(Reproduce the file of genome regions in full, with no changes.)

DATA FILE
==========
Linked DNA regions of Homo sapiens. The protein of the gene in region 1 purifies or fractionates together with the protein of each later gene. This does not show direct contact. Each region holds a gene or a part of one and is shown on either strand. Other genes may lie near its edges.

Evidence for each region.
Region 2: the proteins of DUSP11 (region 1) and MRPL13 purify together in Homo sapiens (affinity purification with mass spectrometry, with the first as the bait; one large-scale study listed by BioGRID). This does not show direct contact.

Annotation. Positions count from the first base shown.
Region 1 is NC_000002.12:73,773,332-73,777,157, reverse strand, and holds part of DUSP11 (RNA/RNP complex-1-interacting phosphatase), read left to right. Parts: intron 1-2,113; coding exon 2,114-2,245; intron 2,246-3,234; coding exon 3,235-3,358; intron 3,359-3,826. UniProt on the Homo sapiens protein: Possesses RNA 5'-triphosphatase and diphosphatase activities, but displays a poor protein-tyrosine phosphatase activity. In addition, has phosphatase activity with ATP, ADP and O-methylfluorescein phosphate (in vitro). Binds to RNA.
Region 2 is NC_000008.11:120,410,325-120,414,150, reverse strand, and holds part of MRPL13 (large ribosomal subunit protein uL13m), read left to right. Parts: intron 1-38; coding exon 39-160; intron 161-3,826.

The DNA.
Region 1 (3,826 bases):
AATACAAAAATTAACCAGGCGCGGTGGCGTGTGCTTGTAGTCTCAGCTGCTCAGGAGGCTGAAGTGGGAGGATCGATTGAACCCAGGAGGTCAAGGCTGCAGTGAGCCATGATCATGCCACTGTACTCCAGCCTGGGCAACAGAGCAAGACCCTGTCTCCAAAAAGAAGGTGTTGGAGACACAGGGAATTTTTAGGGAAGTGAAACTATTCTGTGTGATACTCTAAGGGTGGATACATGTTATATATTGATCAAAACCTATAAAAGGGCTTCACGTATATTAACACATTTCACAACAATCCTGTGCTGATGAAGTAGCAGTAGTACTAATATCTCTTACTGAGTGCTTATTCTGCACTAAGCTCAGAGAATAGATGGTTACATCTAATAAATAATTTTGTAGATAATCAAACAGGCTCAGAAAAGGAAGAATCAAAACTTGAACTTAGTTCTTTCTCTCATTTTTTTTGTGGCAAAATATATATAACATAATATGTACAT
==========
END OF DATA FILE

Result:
Linked DNA regions of Homo sapiens. The protein of the gene in region 1 purifies or fractionates together with the protein of each later gene. This does not show direct contact. Each region holds a gene or a part of one and is shown on either strand. Other genes may lie near its edges.

Evidence for each region.
Region 2: the proteins of DUSP11 (region 1) and MRPL13 purify together in Homo sapiens (affinity purification with mass spectrometry, with the first as the bait; one large-scale study listed by BioGRID). This does not show direct contact.

Annotation. Positions count from the first base shown.
Region 1 is NC_000002.12:73,773,332-73,777,157, reverse strand, and holds part of DUSP11 (RNA/RNP complex-1-interacting phosphatase), read left to right. Parts: intron 1-2,113; coding exon 2,114-2,245; intron 2,246-3,234; coding exon 3,235-3,358; intron 3,359-3,826. UniProt on the Homo sapiens protein: Possesses RNA 5'-triphosphatase and diphosphatase activities, but displays a poor protein-tyrosine phosphatase activity. In addition, has phosphatase activity with ATP, ADP and O-methylfluorescein phosphate (in vitro). Binds to RNA.
Region 2 is NC_000008.11:120,410,325-120,414,150, reverse strand, and holds part of MRPL13 (large ribosomal subunit protein uL13m), read left to right. Parts: intron 1-38; coding exon 39-160; intron 161-3,826.

The DNA.
Region 1 (3,826 bases):
AATACAAAAATTAACCAGGCGCGGTGGCGTGTGCTTGTAGTCTCAGCTGCTCAGGAGGCTGAAGTGGGAGGATCGATTGAACCCAGGAGGTCAAGGCTGCAGTGAGCCATGATCATGCCACTGTACTCCAGCCTGGGCAACAGAGCAAGACCCTGTCTCCAAAAAGAAGGTGTTGGAGACACAGGGAATTTTTAGGGAAGTGAAACTATTCTGTGTGATACTCTAAGGGTGGATACATGTTATATATTGATCAAAACCTATAAAAGGGCTTCACGTATATTAACACATTTCACAACAATCCTGTGCTGATGAAGTAGCAGTAGTACTAATATCTCTTACTGAGTGCTTATTCTGCACTAAGCTCAGAGAATAGATGGTTACATCTAATAAATAATTTTGTAGATAATCAAACAGGCTCAGAAAAGGAAGAATCAAAACTTGAACTTAGTTCTTTCTCTCATTTTTTTTGTGGCAAAATATATATAACATAATATGTACAT